# An apple falls from a tree, Does the moon move as a result?

• Tom Hammer
In summary, the conversation discusses the effects of an apple falling from a tree on Earth and whether or not the moon would also be affected. It is argued that the center of mass of the Earth and moon system would not be affected by the falling apple, even if the tree trunk connecting the two masses were to be removed. This is due to the stable orbit of the two masses around a common center.
Tom Hammer
I am interested in the following thought experiment: an apple falls from a tree on Earth. Does the moon move (although slightly)? I can see an argument for it doing so—the center of mass of the Earth has moved slightly away from the moon, so the moon would feel a slightly smaller force and would be less attracted, thus moving away. Is this reasoning correct?

I think you should first ask if the Earth moves as a result. If so, what is the effect on the center of mass of the Earth/apple system?

russ_watters
Tom Hammer said:
...the center of mass of the Earth has moved slightly...
Um, no. The apple falls toward Earth and the Earth falls toward the apple. The center of mass does not move at all.

You have three masses here. Let's assume a dumbbell-shaped object consisting of 2 spherical masses of 1 metric kiloton each, connected by a 1 meter rod of negligible mass. This represents the apple separated from the Earth by the tree trunk. A third spherical mass of 2 kilotons is some distance away, say 1 km. This represents the moon. These two 2-kt masses (the dumbbell and the bigger sphere) are in a stable orbit around a common center exactly midway between the center of mass of each.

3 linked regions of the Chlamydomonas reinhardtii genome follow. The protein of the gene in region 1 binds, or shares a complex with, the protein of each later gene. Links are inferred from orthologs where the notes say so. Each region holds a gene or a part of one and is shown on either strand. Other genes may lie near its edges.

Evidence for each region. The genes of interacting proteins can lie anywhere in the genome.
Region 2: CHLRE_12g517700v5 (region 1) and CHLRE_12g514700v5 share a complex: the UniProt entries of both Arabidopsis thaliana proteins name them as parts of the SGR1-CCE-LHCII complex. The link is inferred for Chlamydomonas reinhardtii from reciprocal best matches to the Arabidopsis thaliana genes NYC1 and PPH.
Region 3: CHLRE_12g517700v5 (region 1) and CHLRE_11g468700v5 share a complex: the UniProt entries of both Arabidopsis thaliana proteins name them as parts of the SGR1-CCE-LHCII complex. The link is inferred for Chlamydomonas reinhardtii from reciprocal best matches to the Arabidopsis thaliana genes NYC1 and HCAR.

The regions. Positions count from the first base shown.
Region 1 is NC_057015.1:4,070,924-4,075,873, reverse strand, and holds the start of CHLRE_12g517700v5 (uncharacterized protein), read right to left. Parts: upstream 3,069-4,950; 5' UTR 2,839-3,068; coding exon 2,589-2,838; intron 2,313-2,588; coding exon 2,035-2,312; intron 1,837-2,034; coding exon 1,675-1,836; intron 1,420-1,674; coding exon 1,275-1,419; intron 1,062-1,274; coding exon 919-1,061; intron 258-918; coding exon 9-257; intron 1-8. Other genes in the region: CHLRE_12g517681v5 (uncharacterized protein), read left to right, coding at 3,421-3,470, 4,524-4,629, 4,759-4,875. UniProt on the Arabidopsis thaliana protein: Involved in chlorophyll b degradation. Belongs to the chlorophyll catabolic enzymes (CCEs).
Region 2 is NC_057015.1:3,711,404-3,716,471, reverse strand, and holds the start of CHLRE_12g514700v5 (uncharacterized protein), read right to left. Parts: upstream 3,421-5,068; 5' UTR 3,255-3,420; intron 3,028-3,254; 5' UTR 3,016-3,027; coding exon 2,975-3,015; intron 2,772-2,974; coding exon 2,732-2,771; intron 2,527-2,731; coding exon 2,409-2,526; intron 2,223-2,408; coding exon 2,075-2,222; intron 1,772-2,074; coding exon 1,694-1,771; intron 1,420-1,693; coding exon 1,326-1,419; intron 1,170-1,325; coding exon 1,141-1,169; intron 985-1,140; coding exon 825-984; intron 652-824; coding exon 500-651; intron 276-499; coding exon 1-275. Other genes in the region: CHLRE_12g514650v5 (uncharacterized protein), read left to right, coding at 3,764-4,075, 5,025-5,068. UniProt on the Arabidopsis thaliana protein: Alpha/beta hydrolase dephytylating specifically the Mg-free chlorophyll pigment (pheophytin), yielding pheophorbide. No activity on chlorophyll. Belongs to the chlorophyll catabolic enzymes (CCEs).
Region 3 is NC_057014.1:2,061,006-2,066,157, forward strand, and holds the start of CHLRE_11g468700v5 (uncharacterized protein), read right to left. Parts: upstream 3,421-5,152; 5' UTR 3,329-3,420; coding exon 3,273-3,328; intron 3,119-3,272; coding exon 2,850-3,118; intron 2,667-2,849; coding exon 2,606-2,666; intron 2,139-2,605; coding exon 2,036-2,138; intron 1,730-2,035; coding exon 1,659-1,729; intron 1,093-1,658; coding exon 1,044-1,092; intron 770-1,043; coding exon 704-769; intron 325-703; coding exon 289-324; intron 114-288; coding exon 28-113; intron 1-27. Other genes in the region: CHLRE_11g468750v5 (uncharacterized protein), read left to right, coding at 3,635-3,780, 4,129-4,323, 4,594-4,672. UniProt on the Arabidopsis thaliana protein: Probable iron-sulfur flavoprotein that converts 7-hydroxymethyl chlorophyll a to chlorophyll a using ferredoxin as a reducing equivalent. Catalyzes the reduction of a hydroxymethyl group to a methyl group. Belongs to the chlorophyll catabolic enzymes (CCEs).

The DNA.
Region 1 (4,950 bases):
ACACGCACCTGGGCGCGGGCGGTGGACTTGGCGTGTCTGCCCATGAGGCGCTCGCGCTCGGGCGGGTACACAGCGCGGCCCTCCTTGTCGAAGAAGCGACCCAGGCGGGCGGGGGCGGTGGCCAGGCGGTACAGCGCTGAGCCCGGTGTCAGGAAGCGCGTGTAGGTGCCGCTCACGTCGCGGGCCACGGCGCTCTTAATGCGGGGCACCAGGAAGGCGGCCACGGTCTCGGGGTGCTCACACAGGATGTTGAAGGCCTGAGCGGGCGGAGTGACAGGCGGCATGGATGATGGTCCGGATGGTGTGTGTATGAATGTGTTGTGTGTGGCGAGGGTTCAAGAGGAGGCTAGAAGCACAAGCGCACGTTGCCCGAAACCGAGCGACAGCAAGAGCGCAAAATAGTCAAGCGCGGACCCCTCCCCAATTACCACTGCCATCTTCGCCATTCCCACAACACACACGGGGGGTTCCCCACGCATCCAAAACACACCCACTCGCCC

Now, remove the rod. The two 1 kt masses will fall toward one another but their center of mass does not change, so the orbit does not change and the other 2 kt mass remains unperturbed.

Such a system would impose a tidal force on the dumbbell so that it would want to orient itself with the rod pointing at the common orbital center, but even taking this into account, breaking the rod would still not affect the "moon" mass. The two masses falling toward one another will simply not fall directly toward one another, ending up as a single object with a slight spin, but even then their center of mass remains unchanged in its orbit relative to the large mass 1km away.

## 1. Why does an apple fall from a tree?

The apple falls from the tree due to the force of gravity. The Earth's mass creates a gravitational pull on all objects, causing them to fall towards the ground.

## 2. Does the moon move as a result of an apple falling from a tree?

No, the moon does not move as a direct result of an apple falling from a tree. The force of gravity between the Earth and the moon is much stronger than the force of gravity between the Earth and the apple, so the moon's orbit is not affected by the apple's fall.

## 3. Can the moon's gravitational pull affect an apple falling from a tree?

Yes, the moon's gravitational pull can have a very small effect on the apple's fall. However, this effect is so minuscule that it is not noticeable to the human eye.

## 4. Is there a connection between the apple falling from a tree and the moon's phases?

No, there is no direct connection between the apple falling from a tree and the moon's phases. The moon's phases are caused by its position relative to the sun, not by an apple falling from a tree.

## 5. Can an apple falling from a tree affect the moon's orbit?

No, an apple falling from a tree does not have enough mass or force to affect the moon's orbit. The moon's orbit is primarily determined by the gravitational pull of the Earth and other celestial bodies.

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